Make Hex and Brick Patterns Rectangular!
Illustrator is by far the easiest tool to create complex seamless patterns, but converting a hex or brick pattern to a seamless rectangular tile can look complicated at first glance. Learn how to export a seamless tile from Illustrator. Make a hex or brick pattern rectangular with a simple trick on the Illustrator pattern swatch.
Besides the traditional grid pattern, Illustrator also offers hex and brick pattern options as well. These pattern options allow users to quickly offset objects within the pattern to create diagonal spacing and hide pattern edges. Everything is saved neatly under an Illustrator pattern swatch.
However, other Adobe programs can’t import a pattern swatch. Therefore, seamless patterns don’t directly transfer.
Step-by-Step Tutorial to Export a Seamless Tile from Illustrator Using Hex or Brick Patterns
Create the pattern in Illustrator as usual. Once settled on the design, name and save the pattern swatch. Now, the new pattern appears in the Swatches panel.
Next, scroll to a wide blank spot in the canvas—no need for an artboard yet, but one will go here soon!
Find that pattern swatch. Then, click and drag the pattern swatch into the open space. Illustrator deposits the artwork used in the pattern swatch into a group. While it’s active, the pattern swatch displays the highlighted edge of a clear rectangle. These become the edges to a seamless tile!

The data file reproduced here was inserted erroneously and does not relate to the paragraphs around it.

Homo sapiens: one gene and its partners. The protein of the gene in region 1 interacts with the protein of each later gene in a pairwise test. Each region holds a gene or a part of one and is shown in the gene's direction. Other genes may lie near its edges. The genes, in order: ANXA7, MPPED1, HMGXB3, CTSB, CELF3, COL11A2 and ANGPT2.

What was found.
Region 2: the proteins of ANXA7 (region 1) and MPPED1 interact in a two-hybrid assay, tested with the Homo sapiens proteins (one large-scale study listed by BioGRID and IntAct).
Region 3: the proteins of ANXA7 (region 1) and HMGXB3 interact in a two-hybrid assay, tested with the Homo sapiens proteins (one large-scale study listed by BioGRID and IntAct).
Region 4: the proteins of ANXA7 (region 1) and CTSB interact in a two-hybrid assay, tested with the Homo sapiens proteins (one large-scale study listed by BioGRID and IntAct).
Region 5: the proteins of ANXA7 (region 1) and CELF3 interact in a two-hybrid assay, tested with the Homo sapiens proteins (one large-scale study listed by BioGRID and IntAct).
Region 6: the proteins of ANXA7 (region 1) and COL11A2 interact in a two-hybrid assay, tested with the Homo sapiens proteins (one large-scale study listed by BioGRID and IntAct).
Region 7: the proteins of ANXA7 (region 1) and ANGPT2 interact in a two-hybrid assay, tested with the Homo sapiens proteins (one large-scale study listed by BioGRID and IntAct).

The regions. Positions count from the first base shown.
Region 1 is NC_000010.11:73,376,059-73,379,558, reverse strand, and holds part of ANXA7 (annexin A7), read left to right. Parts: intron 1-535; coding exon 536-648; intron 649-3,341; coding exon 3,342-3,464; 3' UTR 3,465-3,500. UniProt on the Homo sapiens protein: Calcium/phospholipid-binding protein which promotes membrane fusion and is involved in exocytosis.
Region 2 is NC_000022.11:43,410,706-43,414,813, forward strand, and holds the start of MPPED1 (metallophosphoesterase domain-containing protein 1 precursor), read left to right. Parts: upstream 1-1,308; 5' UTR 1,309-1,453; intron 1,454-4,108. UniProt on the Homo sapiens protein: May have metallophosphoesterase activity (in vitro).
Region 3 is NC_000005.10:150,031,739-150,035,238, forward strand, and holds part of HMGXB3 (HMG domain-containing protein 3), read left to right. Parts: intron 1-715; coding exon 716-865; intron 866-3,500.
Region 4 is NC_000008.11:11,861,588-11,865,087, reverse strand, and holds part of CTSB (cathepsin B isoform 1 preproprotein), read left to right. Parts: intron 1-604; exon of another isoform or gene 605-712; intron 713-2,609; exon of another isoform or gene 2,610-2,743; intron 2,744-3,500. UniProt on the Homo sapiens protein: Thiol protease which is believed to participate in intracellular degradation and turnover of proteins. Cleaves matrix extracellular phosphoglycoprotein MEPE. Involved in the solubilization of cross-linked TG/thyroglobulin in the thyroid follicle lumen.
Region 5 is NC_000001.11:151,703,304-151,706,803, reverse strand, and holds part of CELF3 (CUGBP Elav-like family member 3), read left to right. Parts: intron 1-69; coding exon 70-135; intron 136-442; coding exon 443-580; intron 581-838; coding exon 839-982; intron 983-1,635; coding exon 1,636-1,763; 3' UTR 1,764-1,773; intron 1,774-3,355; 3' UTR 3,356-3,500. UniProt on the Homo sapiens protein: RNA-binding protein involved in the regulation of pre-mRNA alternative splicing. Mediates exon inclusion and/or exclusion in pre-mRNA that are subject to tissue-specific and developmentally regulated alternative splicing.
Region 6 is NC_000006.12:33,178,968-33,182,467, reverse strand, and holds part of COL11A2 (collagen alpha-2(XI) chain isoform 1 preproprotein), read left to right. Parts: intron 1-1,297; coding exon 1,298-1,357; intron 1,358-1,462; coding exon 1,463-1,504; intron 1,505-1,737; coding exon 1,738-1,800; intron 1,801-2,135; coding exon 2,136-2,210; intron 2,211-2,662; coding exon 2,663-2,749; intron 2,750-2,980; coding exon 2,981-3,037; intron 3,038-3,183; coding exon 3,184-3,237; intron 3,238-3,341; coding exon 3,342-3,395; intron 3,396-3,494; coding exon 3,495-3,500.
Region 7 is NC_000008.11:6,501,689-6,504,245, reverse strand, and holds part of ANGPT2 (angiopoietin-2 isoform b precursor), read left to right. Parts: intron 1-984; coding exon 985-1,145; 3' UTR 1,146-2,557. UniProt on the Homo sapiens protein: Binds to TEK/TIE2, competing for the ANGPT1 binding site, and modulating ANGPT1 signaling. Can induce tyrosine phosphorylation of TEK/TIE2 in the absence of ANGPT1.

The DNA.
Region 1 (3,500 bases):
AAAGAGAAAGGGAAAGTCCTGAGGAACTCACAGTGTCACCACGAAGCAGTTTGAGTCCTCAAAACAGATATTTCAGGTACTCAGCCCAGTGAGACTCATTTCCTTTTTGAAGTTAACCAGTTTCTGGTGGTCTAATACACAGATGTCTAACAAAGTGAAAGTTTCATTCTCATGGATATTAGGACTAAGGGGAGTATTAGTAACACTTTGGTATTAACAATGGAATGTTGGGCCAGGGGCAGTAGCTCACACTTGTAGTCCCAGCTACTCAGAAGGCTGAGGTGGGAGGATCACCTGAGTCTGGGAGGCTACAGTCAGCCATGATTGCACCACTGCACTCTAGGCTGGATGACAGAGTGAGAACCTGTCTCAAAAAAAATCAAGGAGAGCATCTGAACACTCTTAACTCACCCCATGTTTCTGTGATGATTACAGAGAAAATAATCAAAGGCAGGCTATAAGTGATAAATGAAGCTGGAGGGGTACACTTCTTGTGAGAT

Switch to the Direct Selection Tool (A), and select that clear rectangle within the artwork.
Finally, switch to the Artboard Tool (Shift + O) and choose the “Fit to selected artwork” preset from the dropdown menu. Illustrator automatically crops the pattern’s artwork to the rectangle.
That’s it! Save the new artboard to export a seamless tile from Illustrator using hex and brick patterns.
Quick Uses for Seamless Tiles
Use the seamless tile to create repeating background images on the web, import designs for printing wrapping paper, and more.
I found this seamless tile convenient for determining start and end points of the artwork for a new animation. Matching the edges of rectangles was much easier to do when preparing the animation. It was also clear where I needed to drag my artwork for a seamless diagonal movement across a rectangular canvas. (Plus, I only needed to maintain one link, which makes maintenance easier and decreases file size.)